Welcome back to the endo series. Today’s session is about diagnosis and the stages of endometriosis. And I will go into a little bit of the types of treatments that are available for women who have endometriosis.

So diagnosis is really a very difficult thing for women with endometriosis because there’s no non-invasive diagnosis of this disease. Unfortunately, the only way to know whether you have it is to do what’s called a laparoscopy, which is keyhole surgery, which is surgery where we put a camera through your belly button, inflate your tummy with some gas, and look around the pelvis for these deposits of endometriosis. It is a visual diagnosis, although most gynecologists will take a sample, a biopsy of these endometriosis deposits, and send them to the lab so that we can confirm that diagnosis of endometriosis.

Then we stage the disease. So staging is a surgical procedure and it’s often done at the same surgery. We look around the abdomen, and we look for the locations of endometriosis. Endometriosis is staged essentially one to four within the pelvis, and can even go to five if you have disease outside of the true pelvis.

Stage one usually refers to very superficial deposits, quite small areas that are placed around the pelvis that are seen. Stage two to three, refer to larger amounts of endometriosis, or even deeper disease such as deep infiltrating endometriosis, which can affect the bowel and the ovaries.

As I mentioned in my first session of the endo series, endometriosis can affect the ovaries. So if you have a thing called an endometrioma, so an ovarian cyst, which is filled with endometrial lining or the lining of the womb, that’s called an endometrioma. When you have endometriomas, often you will be a stage four endometriosis. Or if you have a thing called an obliterated pouch of Douglas, which is the pouch between the uterus and the rectum. When endometriosis completely fills that area and the area is basically laid down with scar tissue, which causes terrible pain with intercourse. That is one of the highest stages of endometriosis. So stage four within the pelvis is the highest stage.

Unfortunately, once again, this only can be done surgically. However, we can have a guideline as to whether you may have stage four endometriosis. You can have a pelvic ultrasound, and on the ultrasound, we may see the endometrioma, or there are now DIE, or deep infiltrating endometriosis specific scans, where they look at signs for deep disease such as nodularity, or whether the organs are all adherent to one another. So if they don’t see that the organs move around on ultrasound, then it makes it more likely that you have the highest stage of endometriosis.

And when you seek advice from a gynecologist such as myself, we would normally do an examination of you. This will involve a speculum exam, so a bit like a pap smear, and then an internal exam. And as one of the most likely places for endometriosis is down near behind the cervix and an area called the uterosacral ligaments. Sometimes when I do an internal examination, I can feel that endometriosis by examining you. It also can be quite painful, and that being able to elicit that pain, also guides me as to whether you do have endometriosis or not.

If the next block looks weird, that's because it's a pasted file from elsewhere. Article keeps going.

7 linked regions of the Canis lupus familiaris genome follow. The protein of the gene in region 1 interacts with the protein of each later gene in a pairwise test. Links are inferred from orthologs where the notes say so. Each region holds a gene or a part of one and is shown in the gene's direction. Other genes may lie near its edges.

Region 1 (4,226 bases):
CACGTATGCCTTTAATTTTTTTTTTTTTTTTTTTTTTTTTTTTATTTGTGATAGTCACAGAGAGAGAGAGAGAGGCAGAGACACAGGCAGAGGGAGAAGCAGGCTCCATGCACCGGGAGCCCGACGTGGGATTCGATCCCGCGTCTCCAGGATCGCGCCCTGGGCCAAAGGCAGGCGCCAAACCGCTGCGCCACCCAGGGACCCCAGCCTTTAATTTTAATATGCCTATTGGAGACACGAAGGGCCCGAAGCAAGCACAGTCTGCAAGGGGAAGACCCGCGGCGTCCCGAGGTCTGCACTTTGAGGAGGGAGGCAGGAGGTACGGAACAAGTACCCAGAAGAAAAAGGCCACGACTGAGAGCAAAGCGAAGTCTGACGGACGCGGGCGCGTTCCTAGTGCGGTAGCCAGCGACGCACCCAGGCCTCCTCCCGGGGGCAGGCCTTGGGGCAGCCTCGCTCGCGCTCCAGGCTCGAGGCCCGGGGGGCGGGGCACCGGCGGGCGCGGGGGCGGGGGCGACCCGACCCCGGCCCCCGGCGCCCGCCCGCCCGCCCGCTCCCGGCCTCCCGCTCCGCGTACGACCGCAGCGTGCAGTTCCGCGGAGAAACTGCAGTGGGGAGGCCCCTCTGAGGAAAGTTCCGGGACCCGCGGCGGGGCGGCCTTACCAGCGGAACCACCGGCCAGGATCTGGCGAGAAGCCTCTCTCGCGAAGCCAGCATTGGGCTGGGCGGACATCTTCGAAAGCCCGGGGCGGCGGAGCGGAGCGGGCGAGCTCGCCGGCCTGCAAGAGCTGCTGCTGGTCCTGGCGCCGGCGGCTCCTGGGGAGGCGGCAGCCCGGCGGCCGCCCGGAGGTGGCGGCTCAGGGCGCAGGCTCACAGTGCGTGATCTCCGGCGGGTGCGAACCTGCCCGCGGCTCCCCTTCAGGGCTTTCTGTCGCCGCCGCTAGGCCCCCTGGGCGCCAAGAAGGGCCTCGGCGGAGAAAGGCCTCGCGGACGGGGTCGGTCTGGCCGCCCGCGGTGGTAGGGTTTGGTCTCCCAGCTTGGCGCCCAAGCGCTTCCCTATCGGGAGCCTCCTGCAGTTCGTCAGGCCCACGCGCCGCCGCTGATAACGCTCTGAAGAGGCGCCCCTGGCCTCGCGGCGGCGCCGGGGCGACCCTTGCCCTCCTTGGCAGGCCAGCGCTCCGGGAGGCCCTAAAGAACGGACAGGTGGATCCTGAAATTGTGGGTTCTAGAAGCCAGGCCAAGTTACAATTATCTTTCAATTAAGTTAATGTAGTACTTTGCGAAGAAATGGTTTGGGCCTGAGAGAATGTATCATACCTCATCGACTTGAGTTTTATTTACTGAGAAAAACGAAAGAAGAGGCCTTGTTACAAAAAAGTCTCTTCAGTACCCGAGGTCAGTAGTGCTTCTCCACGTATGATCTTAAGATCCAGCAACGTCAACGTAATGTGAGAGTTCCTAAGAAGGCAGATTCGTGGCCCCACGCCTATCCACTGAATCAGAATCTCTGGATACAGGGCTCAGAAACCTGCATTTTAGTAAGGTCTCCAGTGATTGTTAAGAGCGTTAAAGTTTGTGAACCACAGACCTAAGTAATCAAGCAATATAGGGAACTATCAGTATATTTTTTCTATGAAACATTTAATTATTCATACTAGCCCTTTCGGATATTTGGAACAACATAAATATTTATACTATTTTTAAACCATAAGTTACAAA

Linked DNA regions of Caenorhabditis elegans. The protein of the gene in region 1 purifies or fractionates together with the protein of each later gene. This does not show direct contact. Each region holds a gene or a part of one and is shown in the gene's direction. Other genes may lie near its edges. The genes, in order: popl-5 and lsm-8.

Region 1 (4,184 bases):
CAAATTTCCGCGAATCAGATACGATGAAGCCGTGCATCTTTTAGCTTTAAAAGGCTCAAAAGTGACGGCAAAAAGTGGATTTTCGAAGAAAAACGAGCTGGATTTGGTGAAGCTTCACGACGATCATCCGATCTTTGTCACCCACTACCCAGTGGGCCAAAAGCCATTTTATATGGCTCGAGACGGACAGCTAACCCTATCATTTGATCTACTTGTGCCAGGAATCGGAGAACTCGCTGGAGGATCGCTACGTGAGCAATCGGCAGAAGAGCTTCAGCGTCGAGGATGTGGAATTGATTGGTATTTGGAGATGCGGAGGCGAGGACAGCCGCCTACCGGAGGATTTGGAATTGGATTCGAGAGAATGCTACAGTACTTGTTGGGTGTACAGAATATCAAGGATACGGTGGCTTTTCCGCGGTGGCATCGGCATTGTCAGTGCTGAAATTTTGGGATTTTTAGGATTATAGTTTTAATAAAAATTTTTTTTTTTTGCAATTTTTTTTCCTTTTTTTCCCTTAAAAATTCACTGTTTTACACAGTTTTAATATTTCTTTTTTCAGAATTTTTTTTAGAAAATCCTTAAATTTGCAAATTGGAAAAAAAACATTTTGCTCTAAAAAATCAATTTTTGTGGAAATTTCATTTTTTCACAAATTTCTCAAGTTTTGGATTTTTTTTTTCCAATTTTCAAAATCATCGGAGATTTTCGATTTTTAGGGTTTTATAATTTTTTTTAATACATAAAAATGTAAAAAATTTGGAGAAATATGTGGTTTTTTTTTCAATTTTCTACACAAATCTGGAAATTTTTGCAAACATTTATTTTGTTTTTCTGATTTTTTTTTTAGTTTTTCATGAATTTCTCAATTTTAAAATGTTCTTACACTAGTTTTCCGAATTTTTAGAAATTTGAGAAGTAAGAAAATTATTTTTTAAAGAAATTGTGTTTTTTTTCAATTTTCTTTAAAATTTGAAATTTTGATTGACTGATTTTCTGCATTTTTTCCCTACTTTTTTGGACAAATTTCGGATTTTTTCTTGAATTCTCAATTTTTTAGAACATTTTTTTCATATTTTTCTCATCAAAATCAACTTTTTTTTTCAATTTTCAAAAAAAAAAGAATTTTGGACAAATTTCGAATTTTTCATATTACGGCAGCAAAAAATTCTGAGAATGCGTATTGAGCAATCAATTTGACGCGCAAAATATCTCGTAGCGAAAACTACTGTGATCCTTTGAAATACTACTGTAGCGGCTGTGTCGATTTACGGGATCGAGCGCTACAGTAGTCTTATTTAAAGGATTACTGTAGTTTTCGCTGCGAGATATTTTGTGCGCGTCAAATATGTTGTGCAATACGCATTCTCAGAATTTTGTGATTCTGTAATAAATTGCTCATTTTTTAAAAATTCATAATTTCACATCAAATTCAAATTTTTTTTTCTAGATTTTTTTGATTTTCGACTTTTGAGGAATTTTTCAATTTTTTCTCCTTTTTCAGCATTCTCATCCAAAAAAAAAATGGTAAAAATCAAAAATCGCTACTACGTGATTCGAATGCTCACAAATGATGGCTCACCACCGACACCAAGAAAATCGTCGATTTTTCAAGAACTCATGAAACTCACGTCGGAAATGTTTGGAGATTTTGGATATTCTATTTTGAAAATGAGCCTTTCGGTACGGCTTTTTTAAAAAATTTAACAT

You can also have other symptoms that go along with endometriosis that are more indicative of the higher stages, such as bowel disease where you can have diarrhea, or even fluctuating bowel habits at different times in your cycle. And for some women who have endometriosis where it’s affecting their bladder, they can have urinary symptoms. They can have pain when their bladder fills, or what we call dysuria, so discomfort when they pass urine.

In terms of treatments, there are a number of treatments that are on offer, that you may see online, or may have heard about. In general, things like diet and exercise are always very important. And we know that women who do exercise and have pelvic pain or menstrual pain, have improvement when they have a really healthy life and exercise as compared to women that don’t.

In terms of diet, although endometriosis is a disease which is driven by hormones such as estrogen, and a lot of people promote a diet low in soy, for instance, to minimize the amount of estrogen that you’re ingesting. To my knowledge, I don’t think there’s strong evidence that there a diet that improves or makes endometriosis worse.

But certainly, alterations of your diet to help with bowel symptoms may lessen the load of symptoms such as bloating, and that may, in turn, help the pain with endometriosis as well.

I hope that this session has been useful, the part two of our endo series. All right, if you have any questions or any interest for future series, please do let me know through Woollahra Health and Beauty, you can message me via our website or on Facebook.

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